Science / Functional Breathing Technique

Functional Breathing Techniques and Breathing Exercises for Health and Sports Performance

This is your complete guide to functional breathing. Try some simple breathing exercises. And to learn how to:

  • Boost your sports performance
  • Improve your health, long-term
  • Enhance focus, concentration, posture, and sleep
  • Reduce anxiety and breathlessness
  • Run without triggering exercise-induced asthma

Welcome to an inspiring new experience with the breath! By making small changes to your everyday breathing, you can achieve significant gains in health and wellbeing. Whatever your starting point.

With that in mind, let’s “take a breath” and dive right in!

10 Simple Breathing Exercises to Restore Functional Breathing, Reduce Stress and Anxiety, and Improve Physical and Mental Fitness

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Icon of a woman standing on two hands
Icon of a woman with raised hands
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Icon of a woman stretching muscles

Breathing Recovery

Activate Your Diaphragm

Breathe Light

Breathe Deep

Breathe Slow

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Icon of a confused man
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Humming Bee Breath

De-Stress at Work

Box Breathing

Wearing the Buteyko Belt

Breathe Through the Nose During Rest, Exercise and Sleep

Breathing Recovery

This simple breathing technique is a great emergency exercise when you lose control of your breathing during a panic or asthma attack. It opens the blood vessels in your limbs and brain, improving oxygenation. You may feel a slight increase of watery saliva in your mouth, and warmth in your fingers. Do not hold the breath for longer than 2-5 seconds as this can destabilize your breathing.

  • Take a normal breath in through your nose and out through your nose.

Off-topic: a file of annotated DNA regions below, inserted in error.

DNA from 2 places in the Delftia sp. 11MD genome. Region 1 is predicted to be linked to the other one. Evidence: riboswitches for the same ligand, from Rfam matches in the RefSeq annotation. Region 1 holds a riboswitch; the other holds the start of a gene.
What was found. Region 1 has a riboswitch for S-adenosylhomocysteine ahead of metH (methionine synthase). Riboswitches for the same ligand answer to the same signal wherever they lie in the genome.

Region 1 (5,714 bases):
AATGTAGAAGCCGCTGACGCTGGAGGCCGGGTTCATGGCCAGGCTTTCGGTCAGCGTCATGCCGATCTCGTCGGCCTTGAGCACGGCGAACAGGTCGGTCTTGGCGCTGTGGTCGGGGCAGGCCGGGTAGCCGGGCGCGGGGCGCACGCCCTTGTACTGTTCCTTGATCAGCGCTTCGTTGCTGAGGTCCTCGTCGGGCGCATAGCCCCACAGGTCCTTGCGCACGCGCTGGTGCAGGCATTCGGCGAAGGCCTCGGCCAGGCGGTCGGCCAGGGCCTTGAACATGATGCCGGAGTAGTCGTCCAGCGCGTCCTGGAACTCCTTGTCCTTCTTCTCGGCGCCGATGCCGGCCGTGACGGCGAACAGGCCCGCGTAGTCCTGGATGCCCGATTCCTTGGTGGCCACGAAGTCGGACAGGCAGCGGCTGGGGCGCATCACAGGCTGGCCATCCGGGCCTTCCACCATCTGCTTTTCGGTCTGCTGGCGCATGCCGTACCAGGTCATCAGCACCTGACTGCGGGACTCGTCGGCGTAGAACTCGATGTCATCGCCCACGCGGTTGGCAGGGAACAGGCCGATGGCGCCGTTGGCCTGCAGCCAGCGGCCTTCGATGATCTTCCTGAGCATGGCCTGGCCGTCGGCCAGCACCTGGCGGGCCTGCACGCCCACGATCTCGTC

• Pinch your nose to hold your breath for up to 5 seconds.
  • Count 5, 4, 3, 2, 1.
  • Let go of your nose and breathe normally through it for 15 seconds.
  • After a normal exhalation, pinch your nose to hold your breath.
  • Count, 5, 4, 3, 2, 1.
  • Let go of your nose and breathe normally through it.
  • Continue the exercise for 5 minutes, or until symptoms clear.

This exercise is suitable for everyone, except those with serious health concerns or in the first trimester of pregnancy. If you are experiencing an asthma attack, it is important that you take your medication. 

Activate Your Diaphragm

An easy way to activate your breathing muscles and give your diaphragm a gentle workout.

  • Lie on the floor with a small pillow under your head and your knees bent.
  • Place a book on your tummy, just above your belly button.
  • Bring your attention to your abdomen.
  • As you inhale, gently guide the book upwards.
  • As you exhale, gently guide the book down.
  • During the inhalation, imagine your belly inflating slightly. As you exhale, imagine it relaxing, deflating gently of its own accord.
  • Continue the exercise for five minutes.

This exercise is suitable for everyone, except those with serious health concerns or in the first trimester of pregnancy.

Breathe Light